Lawyers have hailed a Court of Appeal ruling on Japanese knotweed as a victory for homeowners.
Three leading judges ruled in favour of two householders whose properties had been affected by the hazardous plant.
Stephen Williams and Robin Waistell, who own two adjoining bungalows in Llwydarth Road, Maesteg, South Wales, were awarded about £15,000 in damages at Cardiff County Court in February last year after they sued Network Rail - which owns the land immediately behind their properties.
The pair successfully claimed that, while there was no actual physical damage to their properties, the hazardous plant had encroached on their land and reduced the value of their homes.
Network Rail challenged the ruling at a hearing in June, but it was upheld by the Court of Appeal on Tuesday.
The court found the neighbours were entitled to compensation for their "diminished ability to enjoy the amenity and utility of their respective properties".
Speaking after the ruling, Samantha Towle of JMP Solicitors - which represented Mr Williams, said: "This is a fantastic result for not only my client Mr Williams, but for other homeowners in a similar position of which we represent many around the country."
Ms Towle said the result of the ruling is that both men will keep all of their damages - including the damages they are entitled to for the fall in the value of their properties.
Rodger Burnett, of Charles Lyndon law firm - which represented Mr Waistell, said: "This is a great result for Mr Waistell and homeowners up and down the country.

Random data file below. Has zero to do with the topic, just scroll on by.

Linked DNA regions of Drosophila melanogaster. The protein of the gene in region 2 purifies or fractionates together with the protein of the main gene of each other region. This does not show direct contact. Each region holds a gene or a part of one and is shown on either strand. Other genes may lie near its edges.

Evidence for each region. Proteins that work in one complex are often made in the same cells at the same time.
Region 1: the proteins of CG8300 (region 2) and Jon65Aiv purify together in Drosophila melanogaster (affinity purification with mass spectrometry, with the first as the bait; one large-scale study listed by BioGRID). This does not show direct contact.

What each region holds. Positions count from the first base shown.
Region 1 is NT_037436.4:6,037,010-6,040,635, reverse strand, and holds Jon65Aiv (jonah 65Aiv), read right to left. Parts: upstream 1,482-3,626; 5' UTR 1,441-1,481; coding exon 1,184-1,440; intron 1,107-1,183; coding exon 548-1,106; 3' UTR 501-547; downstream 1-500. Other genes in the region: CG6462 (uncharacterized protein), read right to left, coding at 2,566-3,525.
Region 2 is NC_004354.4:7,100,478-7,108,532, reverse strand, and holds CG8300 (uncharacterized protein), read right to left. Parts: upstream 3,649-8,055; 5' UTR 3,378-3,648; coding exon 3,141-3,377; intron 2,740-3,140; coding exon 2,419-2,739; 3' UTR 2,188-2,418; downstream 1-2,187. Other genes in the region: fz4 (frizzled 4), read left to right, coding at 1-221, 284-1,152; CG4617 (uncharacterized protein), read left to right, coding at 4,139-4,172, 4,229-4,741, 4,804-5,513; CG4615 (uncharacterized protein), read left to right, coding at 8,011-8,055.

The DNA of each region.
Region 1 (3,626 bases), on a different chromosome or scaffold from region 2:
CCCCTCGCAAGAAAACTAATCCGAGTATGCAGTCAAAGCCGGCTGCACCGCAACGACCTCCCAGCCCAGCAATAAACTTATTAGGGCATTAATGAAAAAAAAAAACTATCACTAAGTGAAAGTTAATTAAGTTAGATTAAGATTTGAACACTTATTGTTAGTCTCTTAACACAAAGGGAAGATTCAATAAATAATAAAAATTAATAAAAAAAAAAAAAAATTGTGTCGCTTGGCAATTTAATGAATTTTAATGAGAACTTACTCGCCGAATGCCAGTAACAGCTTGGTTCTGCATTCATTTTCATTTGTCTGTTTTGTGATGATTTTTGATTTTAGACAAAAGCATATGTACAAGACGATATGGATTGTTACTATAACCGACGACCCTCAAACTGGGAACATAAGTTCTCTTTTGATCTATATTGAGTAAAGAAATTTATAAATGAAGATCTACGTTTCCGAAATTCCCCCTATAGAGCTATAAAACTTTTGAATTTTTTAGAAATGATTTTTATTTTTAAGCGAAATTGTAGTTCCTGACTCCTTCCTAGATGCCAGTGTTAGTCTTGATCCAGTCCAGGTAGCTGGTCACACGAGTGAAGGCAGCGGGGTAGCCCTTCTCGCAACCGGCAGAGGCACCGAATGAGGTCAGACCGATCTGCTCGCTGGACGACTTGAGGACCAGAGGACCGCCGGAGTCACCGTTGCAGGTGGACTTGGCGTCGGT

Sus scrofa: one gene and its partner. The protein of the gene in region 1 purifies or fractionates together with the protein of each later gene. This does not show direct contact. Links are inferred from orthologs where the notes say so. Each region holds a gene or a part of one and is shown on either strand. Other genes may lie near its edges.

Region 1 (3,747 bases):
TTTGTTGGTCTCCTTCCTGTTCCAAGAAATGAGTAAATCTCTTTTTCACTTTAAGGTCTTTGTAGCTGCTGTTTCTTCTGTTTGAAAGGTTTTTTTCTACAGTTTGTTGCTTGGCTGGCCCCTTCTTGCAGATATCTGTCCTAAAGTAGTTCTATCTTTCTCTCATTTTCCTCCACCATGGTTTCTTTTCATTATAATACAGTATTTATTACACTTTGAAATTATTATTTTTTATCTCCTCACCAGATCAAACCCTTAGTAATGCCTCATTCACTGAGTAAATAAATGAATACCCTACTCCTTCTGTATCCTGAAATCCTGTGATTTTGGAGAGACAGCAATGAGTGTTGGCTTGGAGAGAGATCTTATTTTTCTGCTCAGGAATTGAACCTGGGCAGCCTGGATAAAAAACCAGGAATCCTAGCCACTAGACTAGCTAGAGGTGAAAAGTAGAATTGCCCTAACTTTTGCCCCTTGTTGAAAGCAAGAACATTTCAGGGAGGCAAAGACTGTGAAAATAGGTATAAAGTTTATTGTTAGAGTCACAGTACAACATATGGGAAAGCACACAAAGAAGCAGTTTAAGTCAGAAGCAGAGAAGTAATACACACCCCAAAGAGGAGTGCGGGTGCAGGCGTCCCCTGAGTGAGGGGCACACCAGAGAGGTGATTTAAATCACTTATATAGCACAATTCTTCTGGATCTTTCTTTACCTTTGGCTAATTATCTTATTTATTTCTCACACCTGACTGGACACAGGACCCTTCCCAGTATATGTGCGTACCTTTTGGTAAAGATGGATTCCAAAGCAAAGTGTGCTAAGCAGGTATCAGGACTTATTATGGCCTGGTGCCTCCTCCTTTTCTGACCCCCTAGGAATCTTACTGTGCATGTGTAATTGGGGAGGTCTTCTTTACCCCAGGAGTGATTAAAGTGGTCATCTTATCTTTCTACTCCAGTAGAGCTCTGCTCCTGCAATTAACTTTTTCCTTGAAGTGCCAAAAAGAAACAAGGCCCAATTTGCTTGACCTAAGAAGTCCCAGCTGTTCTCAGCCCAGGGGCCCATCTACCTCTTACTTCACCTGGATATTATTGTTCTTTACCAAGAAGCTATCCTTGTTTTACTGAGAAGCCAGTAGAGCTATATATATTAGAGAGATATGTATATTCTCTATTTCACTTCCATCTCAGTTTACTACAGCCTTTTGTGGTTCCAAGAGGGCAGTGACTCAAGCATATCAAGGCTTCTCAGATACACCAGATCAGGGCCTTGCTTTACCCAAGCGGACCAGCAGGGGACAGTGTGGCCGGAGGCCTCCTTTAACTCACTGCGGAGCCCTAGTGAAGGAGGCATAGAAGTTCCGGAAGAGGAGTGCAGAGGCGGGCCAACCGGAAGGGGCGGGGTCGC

"For far too long landowners like Network Rail have paid scant regard to the impact that their failure to adequately treat Japanese knotweed has had on adjoining properties.
"Hopefully now organisations like Network Rail will take their responsibilities seriously and remove the knotweed on their properties."
The bamboo-like plant, which grows quickly and strongly and spreads through its underground roots, can undermine the structural integrity of buildings and is expensive to treat.
The county court judge found that, although there was no actual physical damage to either man's property, the knotweed rhizomes had extended under each of their bungalows.
Stems of knotweed behind Mr Williams's home sometimes knocked against his windows and had "blighted" his property, the judge concluded.
He said Network Rail's efforts to treat the "pernicious weed" following the homeowners' complaints in 2013 were "not adequate or reasonable".
Mr Williams said: "I'm really happy we have eventually won.
"It has been a long hard battle, but there is basically a light at the end of the tunnel now."
Japanese knotweed has been present on Network Rail's land at that location for at least 50 years.
Announcing the Court of Appeal's decision, Master of the Rolls Sir Terence Etherton said: "Japanese knotweed, and its roots and rhizomes, does not merely carry the risk of future physical damage to buildings, structures and installations on the land.
"Its presence imposes an immediate burden on landowners who face an increased difficulty in their ability to develop, and in the cost of developing, their land, should they wish to do so, because of the difficulties and expense of eradicating Japanese knotweed from affected land.
"In this way, Japanese knotweed can fairly be described as a natural hazard which affects landowners' ability fully to use and enjoy their property and, in doing so, interferes with the land's amenity value."
The court refused to give Network Rail permission to challenge the ruling in the Supreme Court.
A Network Rail spokesman said: "As many gardeners know, Japanese knotweed is invasive and requires several years of treatment to remove.
"Once identified, Japanese knotweed growing on our land is entered into a treatment programme.
"We will continue with this established regime, which complies with legislation and helps us run a safe, reliable railway.
"Network Rail is aware of today's ruling by the Court of Appeal and is considering its implications."